11.13.2014 1

Internet giveaway hangs in balance in December

ProtectTheInternetBy Robert Romano

If the federal government is fully funded through fiscal year 2015 which ends on September 30, 2015, you can pretty much kiss Commerce Department oversight of the Internet governance goodbye.

Why? Transferring control over the Internet’s domain name system and assigned numbers functions from the Commerce Department will be done as soon as September 30 when the current contract expires.

Readers will recall that on March 14, the Commerce Department’s National Telecommunications and Information Administration (NTIA) issued a press release stating its intent to “transition key Internet domain name functions to the global multistakeholder community” from its current contractor, the Internet Corporation for Assigned Names and Numbers (ICANN).

The plan is to “transition the current role played by NTIA in the coordination of the Internet’s domain name system (DNS)” to “global stakeholders.”

Administering the DNS is the key function that associates easy-to-remember domain names to numerical Internet Protocol (IP) addresses — the Internet Assigned Numbers Authority (IANA) — an essential component to making the Internet work. This is a big deal.

And Obama’s ready to give it away, for nothing, without any vote in Congress.

As revealed in the Wall Street Journal by L. Gordon Crovitz: “a spokesman for the Commerce Department’s National Telecommunications and Information Administration said the agency reviewed this legal issue and concluded the administration can act without Congress but refused to share a copy of the legal analysis.”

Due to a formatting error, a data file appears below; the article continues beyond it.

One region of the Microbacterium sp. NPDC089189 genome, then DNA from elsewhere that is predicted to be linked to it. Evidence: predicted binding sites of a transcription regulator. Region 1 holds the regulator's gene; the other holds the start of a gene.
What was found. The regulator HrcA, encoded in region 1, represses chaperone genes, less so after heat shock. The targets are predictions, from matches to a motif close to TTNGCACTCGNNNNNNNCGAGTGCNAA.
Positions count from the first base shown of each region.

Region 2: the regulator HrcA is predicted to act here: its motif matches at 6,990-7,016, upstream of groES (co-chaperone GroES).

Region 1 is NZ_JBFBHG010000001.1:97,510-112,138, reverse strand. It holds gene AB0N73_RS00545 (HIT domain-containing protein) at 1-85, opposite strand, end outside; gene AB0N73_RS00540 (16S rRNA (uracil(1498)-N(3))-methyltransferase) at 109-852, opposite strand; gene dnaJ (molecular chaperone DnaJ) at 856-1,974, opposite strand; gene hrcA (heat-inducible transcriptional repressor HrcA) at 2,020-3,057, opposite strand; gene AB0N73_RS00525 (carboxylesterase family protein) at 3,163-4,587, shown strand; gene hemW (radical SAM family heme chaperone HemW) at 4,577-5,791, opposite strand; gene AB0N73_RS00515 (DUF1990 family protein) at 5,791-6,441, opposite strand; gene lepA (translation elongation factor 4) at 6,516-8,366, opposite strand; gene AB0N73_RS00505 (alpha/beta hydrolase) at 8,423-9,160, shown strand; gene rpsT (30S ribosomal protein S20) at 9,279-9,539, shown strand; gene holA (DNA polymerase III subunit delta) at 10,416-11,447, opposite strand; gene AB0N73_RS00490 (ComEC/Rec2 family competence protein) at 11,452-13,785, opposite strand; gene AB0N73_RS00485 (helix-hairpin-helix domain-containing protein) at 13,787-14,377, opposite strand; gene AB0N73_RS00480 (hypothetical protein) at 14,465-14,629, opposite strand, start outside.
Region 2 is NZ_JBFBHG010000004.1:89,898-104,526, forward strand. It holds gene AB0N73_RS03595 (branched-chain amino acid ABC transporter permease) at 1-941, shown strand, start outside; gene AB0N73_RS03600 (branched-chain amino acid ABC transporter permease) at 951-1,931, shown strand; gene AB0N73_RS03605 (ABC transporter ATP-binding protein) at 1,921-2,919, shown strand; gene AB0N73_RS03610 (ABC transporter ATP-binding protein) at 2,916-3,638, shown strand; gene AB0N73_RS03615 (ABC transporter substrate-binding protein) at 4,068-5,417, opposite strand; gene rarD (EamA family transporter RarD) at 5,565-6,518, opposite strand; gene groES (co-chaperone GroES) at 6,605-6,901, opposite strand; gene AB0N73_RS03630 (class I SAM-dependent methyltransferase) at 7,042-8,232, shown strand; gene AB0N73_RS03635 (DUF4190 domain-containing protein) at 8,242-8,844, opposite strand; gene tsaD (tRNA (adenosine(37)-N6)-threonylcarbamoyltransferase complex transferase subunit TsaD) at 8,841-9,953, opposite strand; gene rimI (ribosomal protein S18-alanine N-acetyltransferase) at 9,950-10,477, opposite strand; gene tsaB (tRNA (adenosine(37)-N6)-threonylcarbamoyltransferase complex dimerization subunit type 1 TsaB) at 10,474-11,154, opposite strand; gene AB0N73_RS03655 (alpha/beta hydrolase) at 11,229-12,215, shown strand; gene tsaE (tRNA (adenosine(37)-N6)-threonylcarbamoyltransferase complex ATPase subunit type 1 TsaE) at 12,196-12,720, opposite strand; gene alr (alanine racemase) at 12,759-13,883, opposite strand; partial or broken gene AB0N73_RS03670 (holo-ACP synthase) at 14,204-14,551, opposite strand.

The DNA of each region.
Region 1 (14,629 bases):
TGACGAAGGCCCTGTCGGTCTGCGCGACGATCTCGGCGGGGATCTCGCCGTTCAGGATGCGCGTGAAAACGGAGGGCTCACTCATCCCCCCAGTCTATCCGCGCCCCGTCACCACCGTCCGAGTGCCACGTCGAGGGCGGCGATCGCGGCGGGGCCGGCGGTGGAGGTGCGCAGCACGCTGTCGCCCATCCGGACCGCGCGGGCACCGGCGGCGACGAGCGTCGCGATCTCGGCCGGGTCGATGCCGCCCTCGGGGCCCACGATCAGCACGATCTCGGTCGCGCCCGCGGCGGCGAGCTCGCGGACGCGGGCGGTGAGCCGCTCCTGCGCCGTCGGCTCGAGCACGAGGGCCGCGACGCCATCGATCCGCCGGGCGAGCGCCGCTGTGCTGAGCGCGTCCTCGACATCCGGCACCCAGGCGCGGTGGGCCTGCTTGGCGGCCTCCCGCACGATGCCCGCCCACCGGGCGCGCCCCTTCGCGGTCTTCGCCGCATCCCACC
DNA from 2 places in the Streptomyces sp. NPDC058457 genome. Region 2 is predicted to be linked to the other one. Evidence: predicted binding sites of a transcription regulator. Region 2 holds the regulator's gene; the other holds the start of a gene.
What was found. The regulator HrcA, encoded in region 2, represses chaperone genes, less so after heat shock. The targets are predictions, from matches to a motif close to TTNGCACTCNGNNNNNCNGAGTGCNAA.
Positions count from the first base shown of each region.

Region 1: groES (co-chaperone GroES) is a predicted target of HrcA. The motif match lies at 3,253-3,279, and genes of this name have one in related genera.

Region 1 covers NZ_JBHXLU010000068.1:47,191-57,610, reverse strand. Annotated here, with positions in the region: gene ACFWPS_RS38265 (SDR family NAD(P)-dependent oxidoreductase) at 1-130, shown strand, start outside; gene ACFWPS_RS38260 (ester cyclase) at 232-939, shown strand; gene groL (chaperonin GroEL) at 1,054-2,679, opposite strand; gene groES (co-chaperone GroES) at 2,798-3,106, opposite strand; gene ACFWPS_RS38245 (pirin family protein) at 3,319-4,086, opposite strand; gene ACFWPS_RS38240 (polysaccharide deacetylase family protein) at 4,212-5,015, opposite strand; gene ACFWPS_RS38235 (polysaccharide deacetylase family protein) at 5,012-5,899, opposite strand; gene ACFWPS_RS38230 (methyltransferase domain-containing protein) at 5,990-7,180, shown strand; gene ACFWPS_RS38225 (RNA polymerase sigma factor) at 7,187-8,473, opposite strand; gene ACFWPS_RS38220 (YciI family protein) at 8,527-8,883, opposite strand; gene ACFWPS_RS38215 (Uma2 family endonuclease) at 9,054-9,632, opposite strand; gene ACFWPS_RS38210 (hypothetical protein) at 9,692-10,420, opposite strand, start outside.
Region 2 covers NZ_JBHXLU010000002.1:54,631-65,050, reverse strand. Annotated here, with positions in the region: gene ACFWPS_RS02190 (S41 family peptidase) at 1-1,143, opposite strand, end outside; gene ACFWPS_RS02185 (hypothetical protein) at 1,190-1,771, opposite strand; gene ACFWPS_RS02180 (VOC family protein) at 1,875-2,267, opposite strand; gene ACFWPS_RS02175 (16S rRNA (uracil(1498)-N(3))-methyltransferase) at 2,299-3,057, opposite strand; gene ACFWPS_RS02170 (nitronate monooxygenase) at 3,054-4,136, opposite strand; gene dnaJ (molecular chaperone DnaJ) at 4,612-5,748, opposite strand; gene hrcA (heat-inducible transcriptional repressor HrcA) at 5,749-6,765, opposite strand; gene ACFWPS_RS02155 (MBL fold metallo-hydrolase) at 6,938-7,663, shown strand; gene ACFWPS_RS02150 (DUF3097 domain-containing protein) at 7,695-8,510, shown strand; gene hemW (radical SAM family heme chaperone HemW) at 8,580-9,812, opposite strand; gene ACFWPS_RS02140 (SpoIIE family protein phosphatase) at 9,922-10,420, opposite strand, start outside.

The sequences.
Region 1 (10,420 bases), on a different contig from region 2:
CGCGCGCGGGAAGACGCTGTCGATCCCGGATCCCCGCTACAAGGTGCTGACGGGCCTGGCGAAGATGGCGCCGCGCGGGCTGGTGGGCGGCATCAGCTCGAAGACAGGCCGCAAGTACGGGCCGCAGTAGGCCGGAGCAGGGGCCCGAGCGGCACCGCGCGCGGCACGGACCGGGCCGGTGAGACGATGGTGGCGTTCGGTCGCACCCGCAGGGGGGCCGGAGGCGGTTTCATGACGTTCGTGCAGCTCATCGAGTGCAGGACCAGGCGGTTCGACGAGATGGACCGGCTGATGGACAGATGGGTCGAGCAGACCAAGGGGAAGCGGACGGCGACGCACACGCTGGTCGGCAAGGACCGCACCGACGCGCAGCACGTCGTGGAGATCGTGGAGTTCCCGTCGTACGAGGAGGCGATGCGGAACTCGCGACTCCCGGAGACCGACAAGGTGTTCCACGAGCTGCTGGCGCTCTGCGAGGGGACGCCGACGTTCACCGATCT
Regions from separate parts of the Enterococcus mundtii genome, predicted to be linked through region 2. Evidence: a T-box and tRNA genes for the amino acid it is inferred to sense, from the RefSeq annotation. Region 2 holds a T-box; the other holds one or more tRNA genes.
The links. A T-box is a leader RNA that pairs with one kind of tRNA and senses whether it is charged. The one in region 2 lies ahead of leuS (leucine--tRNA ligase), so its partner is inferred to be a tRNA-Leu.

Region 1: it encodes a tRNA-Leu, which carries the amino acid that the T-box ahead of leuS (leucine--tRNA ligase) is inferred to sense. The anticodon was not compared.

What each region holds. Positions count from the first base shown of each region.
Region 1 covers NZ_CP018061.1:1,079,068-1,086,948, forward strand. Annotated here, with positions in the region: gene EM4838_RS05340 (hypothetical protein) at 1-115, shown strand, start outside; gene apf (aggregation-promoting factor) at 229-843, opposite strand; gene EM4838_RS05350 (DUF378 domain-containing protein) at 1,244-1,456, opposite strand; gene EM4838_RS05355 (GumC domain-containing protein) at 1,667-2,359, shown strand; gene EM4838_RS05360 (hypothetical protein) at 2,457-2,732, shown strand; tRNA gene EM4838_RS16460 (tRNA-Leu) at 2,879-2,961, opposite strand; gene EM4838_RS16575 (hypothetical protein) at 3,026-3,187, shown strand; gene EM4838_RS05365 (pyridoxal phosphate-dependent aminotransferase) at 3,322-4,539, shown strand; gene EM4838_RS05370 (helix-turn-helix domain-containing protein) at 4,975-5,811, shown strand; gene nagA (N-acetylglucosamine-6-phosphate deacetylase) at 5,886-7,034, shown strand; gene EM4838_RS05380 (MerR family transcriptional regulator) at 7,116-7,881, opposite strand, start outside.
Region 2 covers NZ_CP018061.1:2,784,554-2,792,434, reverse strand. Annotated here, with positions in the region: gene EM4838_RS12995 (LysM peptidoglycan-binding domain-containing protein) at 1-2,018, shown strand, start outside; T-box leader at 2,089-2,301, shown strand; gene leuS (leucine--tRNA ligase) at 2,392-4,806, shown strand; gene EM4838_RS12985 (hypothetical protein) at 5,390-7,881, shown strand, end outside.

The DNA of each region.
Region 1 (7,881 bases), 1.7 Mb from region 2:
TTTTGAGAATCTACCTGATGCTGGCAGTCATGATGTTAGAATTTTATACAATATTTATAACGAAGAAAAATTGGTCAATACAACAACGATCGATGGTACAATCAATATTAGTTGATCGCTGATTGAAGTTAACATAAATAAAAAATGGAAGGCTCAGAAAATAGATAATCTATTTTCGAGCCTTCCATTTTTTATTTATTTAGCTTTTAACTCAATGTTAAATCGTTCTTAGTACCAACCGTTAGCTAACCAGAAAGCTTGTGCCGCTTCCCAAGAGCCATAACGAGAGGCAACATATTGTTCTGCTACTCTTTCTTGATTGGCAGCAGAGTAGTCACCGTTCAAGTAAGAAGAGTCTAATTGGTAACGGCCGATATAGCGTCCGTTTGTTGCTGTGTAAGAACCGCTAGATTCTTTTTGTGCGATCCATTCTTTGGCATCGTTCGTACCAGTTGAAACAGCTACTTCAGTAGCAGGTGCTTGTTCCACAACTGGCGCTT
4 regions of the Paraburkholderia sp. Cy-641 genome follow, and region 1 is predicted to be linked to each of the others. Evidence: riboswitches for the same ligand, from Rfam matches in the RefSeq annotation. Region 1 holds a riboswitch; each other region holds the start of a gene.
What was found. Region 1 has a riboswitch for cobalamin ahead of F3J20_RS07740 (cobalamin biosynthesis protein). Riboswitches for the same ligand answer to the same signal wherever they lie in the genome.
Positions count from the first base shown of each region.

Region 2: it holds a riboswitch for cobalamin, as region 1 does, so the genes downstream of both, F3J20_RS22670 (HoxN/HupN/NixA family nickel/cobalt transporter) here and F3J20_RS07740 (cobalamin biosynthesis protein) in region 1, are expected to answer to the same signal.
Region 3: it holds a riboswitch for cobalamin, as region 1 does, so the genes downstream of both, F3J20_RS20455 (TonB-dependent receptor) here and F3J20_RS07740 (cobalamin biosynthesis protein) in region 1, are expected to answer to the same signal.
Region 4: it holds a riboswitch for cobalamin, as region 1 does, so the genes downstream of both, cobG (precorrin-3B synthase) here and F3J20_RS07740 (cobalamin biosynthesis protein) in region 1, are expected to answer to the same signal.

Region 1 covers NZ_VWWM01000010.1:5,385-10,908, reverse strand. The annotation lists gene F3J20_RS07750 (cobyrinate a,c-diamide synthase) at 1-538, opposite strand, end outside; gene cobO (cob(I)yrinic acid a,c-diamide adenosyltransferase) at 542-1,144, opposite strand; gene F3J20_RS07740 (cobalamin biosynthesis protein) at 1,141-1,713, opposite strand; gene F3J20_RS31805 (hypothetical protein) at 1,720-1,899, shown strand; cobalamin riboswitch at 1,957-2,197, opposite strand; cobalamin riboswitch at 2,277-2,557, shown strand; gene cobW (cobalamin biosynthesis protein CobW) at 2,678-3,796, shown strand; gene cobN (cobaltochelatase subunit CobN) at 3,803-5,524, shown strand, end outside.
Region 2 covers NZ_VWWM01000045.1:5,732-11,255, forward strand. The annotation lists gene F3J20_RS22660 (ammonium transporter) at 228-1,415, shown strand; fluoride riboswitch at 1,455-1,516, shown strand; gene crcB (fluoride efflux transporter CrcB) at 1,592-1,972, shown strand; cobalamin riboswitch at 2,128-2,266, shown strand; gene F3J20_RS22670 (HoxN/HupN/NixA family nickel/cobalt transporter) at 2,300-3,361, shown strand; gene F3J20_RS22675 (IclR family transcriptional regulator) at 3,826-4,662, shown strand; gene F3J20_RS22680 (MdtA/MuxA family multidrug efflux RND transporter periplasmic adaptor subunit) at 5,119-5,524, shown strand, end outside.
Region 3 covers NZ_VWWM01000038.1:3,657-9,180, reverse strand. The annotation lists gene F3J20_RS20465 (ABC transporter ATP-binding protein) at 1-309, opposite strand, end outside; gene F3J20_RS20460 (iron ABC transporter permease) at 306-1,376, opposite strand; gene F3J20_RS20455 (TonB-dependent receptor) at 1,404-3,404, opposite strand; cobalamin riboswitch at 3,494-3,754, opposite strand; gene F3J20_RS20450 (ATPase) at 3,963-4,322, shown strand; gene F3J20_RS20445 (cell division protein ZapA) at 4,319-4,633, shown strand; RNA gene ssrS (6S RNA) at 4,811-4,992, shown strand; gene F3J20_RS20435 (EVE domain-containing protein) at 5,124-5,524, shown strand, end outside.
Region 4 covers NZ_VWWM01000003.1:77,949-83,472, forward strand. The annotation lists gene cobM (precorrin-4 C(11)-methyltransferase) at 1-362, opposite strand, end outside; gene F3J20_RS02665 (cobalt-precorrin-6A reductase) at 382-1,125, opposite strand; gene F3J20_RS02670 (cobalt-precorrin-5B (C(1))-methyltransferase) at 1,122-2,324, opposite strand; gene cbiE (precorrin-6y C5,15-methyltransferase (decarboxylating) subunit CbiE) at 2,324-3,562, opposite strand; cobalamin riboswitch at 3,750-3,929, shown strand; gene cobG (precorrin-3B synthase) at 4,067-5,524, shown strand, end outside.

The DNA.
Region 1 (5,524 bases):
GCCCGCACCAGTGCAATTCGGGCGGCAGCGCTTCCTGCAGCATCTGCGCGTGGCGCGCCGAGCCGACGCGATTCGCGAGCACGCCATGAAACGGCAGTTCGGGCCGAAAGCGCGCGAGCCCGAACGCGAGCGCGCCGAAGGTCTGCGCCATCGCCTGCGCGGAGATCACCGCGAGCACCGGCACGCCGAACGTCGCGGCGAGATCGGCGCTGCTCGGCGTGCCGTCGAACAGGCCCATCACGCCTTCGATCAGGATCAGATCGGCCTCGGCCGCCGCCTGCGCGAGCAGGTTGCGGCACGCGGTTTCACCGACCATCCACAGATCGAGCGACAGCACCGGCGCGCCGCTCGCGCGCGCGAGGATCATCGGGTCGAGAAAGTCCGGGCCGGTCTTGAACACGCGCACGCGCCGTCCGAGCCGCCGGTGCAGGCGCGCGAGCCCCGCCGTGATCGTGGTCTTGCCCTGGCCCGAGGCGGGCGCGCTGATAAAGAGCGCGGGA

Crovitz’s reporting prompted Americans for Limited Government to file a Freedom of Information Act (FOIA) request with the Commerce Department’s National Telecommunications and Information Administration (NTIA) requesting the legal basis for its plans to transition control over the Internet.

The FOIA request includes “All records relating to legal and policy analysis developed by or provided to the National Telecommunications and Information Administration (NTIA) that support its decision to ‘transition key internet domain name functions,’ including any analysis showing whether the NTIA has the legal authority to perform the transition.”

The Department’s interim response to the FOIA request, which was referenced in the Wall Street Journal on June 29 by Crovitz, still failed to produce the legal analysis.

It might not even exist. The fact of the matter is, to date, in its interim response, the agency has not claimed any privileged exemptions on this particular FOIA request — such as an exemption of legal memoranda and opinions.

Still, the analysis may turn up at a later date, but by then it will likely be too late for Congress to do much about it.

Which is why Congress should not pass up the opportunity to act on this in December.

On May 30, the House of Representatives by a 229 to 178 vote denied funding to the Obama administration to perform the transition in an amendment offered by Rep. Sean Duffy (R-Wis.) to the Department of Commerce appropriations bill.

But with the new continuing resolution now in place, which funds the government through December 11, the May 30 House vote means nothing.

The only way to address the issue now will be in December on the upcoming continuing resolution for the remainder of the fiscal year.

If not defunded, the transition should certainly be delayed until such time that Congress has had to fully vet the issue. And in the end, to vote up or down on the transition, with the result being binding.

After all, Article IV of the Constitution states, “The Congress shall have power to dispose of … property belonging to the United States.”

That ought to include the Internet functions, since under the Commerce Department’s current contract with the Internet Corporation of Assigned Names and Numbers (ICANN) it states, “All deliverables under this contract become the property of the U.S. Government.”

So, what gives? Time is running out for Congress to do anything about this.

Robert Romano is the senior editor of Americans for Limited Government.

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